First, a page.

• A New Generation, Betrayed by the Old, is Rising Up on Climate Change

    Poise, Power, and the Young Women Leading the Way

    The voice. At first, it was the voice that took hold of them. Slightly off, coming out of a little girl’s body. A metallic voice, sharp as a blade, trembling not because of stress or shyness, oh no—trembling with rage, a cold rage set to overtake them. And then the words themselves. “You are not mature enough to tell it like it is. Even that burden, you leave to us, children. … Our civilization is being sacrificed for the opportunity of a very small number of people to continue making enormous amounts of money.” Remarkable twist here: you, adults, world leaders, beaming bosses and consumers, are the unconscious, immature ones. We, children of the 21st century, are taking control, since you are obviously incapable of doing anything new at the steering wheel. “We have come here to let you know that change is coming, whether you like it or not.” Then she leaves the stage and disappears.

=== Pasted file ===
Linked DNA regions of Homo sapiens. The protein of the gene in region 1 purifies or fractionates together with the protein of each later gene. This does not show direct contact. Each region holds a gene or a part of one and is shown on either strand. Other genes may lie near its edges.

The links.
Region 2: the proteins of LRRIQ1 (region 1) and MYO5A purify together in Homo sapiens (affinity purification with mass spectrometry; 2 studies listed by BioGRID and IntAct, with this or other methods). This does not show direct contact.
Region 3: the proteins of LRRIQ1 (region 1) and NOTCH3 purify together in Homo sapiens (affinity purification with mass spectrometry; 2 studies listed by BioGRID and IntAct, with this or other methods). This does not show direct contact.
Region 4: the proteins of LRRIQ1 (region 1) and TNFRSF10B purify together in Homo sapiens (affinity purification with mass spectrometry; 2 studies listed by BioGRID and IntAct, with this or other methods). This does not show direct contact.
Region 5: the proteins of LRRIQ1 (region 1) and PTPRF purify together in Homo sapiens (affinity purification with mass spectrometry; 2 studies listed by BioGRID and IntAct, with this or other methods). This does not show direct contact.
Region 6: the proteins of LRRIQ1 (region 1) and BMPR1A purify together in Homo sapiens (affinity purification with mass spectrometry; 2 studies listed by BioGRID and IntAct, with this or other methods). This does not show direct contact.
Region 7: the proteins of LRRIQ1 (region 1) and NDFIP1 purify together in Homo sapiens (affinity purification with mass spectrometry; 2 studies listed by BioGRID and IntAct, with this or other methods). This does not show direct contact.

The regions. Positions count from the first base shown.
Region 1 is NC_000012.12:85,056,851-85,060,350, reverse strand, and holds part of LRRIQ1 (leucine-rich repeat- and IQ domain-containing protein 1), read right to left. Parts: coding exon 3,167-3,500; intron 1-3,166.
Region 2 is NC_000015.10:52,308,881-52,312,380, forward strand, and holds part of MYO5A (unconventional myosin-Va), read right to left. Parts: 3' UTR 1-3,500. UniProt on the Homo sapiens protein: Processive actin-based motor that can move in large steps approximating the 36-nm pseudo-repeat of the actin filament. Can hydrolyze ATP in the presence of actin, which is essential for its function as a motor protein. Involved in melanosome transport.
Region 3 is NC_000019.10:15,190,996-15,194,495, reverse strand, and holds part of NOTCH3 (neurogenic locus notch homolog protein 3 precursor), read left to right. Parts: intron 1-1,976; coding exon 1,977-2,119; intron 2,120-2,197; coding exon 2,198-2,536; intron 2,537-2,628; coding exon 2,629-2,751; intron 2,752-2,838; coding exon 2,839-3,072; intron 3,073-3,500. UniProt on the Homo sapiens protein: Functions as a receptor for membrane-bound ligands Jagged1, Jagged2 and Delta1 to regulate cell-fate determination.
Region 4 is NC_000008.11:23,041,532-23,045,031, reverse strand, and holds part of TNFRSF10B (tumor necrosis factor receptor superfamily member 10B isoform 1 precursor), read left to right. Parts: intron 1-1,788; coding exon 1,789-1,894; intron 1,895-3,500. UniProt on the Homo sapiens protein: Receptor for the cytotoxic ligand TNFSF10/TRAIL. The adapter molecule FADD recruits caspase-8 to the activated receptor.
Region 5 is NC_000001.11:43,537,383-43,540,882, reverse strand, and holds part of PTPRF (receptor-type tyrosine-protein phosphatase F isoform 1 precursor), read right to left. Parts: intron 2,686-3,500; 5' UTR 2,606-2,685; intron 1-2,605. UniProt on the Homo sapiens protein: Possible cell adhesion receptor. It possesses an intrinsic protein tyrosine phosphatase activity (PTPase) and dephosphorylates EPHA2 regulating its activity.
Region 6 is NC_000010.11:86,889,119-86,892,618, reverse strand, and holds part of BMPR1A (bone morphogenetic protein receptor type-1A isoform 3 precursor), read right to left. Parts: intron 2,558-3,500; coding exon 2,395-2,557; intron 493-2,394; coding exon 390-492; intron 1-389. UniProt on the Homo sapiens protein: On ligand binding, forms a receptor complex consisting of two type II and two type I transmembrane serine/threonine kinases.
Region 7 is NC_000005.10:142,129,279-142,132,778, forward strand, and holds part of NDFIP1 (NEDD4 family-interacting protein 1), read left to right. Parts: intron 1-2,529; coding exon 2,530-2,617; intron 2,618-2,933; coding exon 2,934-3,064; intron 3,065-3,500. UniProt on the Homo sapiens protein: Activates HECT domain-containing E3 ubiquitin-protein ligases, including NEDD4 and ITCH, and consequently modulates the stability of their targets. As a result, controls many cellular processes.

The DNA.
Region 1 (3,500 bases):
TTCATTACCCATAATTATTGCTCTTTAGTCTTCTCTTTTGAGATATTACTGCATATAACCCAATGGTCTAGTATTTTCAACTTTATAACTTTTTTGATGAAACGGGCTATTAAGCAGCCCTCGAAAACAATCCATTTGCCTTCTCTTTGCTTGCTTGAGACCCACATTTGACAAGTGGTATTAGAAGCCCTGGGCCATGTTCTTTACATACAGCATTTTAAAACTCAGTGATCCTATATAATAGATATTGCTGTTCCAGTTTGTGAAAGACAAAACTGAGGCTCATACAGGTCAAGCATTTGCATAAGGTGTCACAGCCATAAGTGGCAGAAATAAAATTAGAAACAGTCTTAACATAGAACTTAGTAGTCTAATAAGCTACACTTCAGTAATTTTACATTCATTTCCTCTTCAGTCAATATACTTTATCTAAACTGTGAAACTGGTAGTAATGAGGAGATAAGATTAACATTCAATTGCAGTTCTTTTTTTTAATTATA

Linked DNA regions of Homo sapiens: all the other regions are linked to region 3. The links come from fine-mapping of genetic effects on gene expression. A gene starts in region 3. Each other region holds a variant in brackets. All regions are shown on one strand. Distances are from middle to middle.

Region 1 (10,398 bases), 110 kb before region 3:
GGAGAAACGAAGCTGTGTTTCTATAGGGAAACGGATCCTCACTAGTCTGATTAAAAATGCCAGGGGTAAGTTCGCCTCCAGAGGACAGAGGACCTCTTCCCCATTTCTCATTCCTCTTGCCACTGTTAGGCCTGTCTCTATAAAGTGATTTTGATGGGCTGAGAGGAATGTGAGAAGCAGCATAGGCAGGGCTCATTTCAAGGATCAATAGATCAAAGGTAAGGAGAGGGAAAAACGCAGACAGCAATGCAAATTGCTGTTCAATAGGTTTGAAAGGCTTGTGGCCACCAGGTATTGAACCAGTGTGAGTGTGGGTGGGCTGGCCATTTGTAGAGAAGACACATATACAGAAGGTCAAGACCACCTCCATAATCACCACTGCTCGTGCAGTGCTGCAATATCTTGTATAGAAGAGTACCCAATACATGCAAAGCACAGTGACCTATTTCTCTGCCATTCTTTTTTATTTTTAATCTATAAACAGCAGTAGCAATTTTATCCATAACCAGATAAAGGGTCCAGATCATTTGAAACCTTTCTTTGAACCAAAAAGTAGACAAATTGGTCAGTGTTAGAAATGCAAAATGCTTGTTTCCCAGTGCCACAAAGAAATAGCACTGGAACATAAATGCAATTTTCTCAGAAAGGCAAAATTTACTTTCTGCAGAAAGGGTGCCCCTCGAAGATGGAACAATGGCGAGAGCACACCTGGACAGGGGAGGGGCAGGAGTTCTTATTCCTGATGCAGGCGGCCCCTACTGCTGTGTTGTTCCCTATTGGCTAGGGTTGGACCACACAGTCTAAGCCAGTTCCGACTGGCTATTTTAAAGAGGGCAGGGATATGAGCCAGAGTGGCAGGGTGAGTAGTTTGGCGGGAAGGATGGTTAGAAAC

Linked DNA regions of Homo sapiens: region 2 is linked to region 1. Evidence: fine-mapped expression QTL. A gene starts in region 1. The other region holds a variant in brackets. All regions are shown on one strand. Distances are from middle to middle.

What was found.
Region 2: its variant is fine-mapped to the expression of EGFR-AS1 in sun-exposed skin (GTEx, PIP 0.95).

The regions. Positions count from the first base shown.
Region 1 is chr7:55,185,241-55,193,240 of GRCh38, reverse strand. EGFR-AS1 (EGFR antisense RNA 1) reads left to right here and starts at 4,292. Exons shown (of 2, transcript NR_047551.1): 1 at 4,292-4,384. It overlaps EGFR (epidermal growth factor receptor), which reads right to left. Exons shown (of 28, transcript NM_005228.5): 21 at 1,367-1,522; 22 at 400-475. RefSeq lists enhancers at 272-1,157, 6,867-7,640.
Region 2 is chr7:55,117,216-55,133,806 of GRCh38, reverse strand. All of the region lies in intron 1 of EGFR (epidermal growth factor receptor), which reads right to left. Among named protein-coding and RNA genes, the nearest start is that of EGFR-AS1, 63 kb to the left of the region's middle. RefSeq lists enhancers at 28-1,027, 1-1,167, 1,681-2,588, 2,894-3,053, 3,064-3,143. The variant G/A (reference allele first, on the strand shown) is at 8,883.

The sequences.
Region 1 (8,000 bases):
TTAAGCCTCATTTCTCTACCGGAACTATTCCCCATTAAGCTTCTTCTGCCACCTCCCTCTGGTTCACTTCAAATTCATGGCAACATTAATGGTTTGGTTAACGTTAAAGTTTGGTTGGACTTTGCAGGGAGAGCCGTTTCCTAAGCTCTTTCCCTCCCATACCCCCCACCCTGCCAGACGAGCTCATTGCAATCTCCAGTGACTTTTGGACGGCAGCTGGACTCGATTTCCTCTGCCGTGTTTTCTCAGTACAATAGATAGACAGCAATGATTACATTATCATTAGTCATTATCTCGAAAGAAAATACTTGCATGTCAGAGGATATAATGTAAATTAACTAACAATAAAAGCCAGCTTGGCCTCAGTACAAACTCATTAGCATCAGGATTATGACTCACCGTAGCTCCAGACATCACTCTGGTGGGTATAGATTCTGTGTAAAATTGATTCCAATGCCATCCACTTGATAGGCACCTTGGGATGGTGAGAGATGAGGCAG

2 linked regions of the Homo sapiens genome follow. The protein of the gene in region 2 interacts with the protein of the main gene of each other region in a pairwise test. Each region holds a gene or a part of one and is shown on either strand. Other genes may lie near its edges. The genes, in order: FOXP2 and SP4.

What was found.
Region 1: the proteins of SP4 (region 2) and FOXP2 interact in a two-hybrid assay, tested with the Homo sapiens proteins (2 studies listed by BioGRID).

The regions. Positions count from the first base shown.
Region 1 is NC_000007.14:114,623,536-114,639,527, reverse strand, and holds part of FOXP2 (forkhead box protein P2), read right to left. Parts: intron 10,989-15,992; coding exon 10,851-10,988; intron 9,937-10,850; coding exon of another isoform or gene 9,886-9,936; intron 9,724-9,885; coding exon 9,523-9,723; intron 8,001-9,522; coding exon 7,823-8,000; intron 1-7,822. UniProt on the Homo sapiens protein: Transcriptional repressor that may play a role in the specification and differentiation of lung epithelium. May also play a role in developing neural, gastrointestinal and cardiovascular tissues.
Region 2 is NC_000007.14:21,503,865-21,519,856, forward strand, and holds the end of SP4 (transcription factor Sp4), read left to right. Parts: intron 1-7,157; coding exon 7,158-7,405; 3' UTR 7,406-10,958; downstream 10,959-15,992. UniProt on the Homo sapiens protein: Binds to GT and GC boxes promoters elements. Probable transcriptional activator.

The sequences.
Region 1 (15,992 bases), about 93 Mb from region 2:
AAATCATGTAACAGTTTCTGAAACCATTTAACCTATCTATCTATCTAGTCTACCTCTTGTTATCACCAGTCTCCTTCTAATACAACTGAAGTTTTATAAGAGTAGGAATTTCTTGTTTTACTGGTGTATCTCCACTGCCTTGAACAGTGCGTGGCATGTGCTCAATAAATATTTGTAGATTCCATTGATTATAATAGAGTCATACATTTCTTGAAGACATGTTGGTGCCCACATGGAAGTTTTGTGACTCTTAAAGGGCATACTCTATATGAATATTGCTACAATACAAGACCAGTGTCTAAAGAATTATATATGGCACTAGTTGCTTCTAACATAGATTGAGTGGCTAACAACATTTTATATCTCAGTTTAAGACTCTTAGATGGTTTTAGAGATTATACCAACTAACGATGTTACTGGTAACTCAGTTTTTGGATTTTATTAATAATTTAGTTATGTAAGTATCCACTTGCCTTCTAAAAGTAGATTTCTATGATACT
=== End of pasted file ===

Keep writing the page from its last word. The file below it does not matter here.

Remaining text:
This is how, last December at the COP 24 in Katowice, the entire world discovered then-15-year-old Greta Thunberg. Since last August, she’d been conducting a school strike every Friday, standing in front of the Swedish Parliament holding up a cardboard sign reading, “Striking for Climate.” On day 1, she was on her own. Today, they are tens of thousands: schoolboys and schoolgirls, high schoolers and university students all over Germany, Belgium, Switzerland, Australia, standing up every day, every week, taking the streets of their towns.

    In January, in Davos, in front of the big bosses of the world, Greta Thunberg came up on stage. Her poise, her power, the clarity of her gaze and speech: they all stoked the audience again. For the first time, kids born with this century are speaking up. And the well-fed sons of the 20th century are listening, speechless, baffled by the very monster they have created. Back when they were 16, they were having fun, enjoying the infinite resources of an expanding world. Greta Thunberg does not laugh. She can’t afford to.